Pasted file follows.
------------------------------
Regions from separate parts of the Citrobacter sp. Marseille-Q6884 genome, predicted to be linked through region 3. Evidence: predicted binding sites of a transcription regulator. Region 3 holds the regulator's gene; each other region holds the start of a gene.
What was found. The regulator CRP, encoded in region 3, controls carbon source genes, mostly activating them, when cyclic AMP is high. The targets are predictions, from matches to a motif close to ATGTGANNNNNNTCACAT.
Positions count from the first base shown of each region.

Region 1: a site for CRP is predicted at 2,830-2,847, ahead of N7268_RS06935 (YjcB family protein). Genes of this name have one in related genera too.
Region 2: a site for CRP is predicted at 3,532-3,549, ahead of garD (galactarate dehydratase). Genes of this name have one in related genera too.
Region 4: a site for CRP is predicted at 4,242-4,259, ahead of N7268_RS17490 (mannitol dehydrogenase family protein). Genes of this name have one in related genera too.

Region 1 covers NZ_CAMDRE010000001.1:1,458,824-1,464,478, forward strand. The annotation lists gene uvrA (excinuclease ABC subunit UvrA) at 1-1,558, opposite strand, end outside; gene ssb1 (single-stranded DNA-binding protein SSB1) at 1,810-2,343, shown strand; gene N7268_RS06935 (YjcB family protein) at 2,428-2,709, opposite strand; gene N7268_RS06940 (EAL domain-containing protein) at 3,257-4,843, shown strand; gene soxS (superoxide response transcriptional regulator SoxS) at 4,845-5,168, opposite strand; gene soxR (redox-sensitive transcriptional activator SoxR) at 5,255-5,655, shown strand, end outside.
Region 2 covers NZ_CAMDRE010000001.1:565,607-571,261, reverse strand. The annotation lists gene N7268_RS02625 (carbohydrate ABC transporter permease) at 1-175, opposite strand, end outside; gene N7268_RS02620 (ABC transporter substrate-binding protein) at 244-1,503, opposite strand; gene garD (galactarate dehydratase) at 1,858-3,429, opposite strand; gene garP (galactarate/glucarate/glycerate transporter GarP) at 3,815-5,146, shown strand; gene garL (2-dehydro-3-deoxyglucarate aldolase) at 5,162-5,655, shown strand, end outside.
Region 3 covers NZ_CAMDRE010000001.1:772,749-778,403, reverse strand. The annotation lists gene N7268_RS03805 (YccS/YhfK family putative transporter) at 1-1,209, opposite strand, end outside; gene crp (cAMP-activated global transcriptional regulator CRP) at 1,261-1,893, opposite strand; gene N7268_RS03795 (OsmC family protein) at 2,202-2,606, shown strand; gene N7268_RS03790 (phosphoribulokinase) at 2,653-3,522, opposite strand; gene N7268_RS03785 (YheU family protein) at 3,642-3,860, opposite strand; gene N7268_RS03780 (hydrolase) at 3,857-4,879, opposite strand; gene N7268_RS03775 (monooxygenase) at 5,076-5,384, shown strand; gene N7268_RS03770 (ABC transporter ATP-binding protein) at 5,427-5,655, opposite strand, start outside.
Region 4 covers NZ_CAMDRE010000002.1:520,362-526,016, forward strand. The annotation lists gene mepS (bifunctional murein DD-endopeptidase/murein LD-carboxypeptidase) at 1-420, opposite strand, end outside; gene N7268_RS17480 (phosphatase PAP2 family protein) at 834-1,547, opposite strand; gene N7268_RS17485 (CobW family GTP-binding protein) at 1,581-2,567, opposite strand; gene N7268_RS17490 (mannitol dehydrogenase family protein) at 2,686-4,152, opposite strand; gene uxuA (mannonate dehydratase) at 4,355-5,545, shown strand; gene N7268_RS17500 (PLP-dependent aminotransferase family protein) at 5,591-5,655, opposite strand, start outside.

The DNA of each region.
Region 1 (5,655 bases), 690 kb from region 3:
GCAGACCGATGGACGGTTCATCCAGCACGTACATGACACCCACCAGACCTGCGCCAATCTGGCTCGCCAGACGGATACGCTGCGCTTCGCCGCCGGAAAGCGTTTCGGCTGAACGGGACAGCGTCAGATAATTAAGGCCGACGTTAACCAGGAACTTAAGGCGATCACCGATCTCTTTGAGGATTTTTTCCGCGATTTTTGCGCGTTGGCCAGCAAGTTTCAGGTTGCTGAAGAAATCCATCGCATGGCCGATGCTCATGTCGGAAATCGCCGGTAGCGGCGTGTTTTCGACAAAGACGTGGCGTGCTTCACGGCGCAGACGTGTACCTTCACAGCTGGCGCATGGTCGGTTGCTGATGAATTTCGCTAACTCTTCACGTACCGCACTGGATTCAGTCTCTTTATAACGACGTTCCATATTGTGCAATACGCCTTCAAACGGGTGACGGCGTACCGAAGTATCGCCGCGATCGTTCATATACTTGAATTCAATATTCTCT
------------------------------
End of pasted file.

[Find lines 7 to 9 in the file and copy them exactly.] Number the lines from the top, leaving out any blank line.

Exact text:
Region 1 covers NZ_CAMDRE010000001.1:1,458,824-1,464,478, forward strand. The annotation lists gene uvrA (excinuclease ABC subunit UvrA) at 1-1,558, opposite strand, end outside; gene ssb1 (single-stranded DNA-binding protein SSB1) at 1,810-2,343, shown strand; gene N7268_RS06935 (YjcB family protein) at 2,428-2,709, opposite strand; gene N7268_RS06940 (EAL domain-containing protein) at 3,257-4,843, shown strand; gene soxS (superoxide response transcriptional regulator SoxS) at 4,845-5,168, opposite strand; gene soxR (redox-sensitive transcriptional activator SoxR) at 5,255-5,655, shown strand, end outside.
Region 2 covers NZ_CAMDRE010000001.1:565,607-571,261, reverse strand. The annotation lists gene N7268_RS02625 (carbohydrate ABC transporter permease) at 1-175, opposite strand, end outside; gene N7268_RS02620 (ABC transporter substrate-binding protein) at 244-1,503, opposite strand; gene garD (galactarate dehydratase) at 1,858-3,429, opposite strand; gene garP (galactarate/glucarate/glycerate transporter GarP) at 3,815-5,146, shown strand; gene garL (2-dehydro-3-deoxyglucarate aldolase) at 5,162-5,655, shown strand, end outside.
Region 3 covers NZ_CAMDRE010000001.1:772,749-778,403, reverse strand. The annotation lists gene N7268_RS03805 (YccS/YhfK family putative transporter) at 1-1,209, opposite strand, end outside; gene crp (cAMP-activated global transcriptional regulator CRP) at 1,261-1,893, opposite strand; gene N7268_RS03795 (OsmC family protein) at 2,202-2,606, shown strand; gene N7268_RS03790 (phosphoribulokinase) at 2,653-3,522, opposite strand; gene N7268_RS03785 (YheU family protein) at 3,642-3,860, opposite strand; gene N7268_RS03780 (hydrolase) at 3,857-4,879, opposite strand; gene N7268_RS03775 (monooxygenase) at 5,076-5,384, shown strand; gene N7268_RS03770 (ABC transporter ATP-binding protein) at 5,427-5,655, opposite strand, start outside.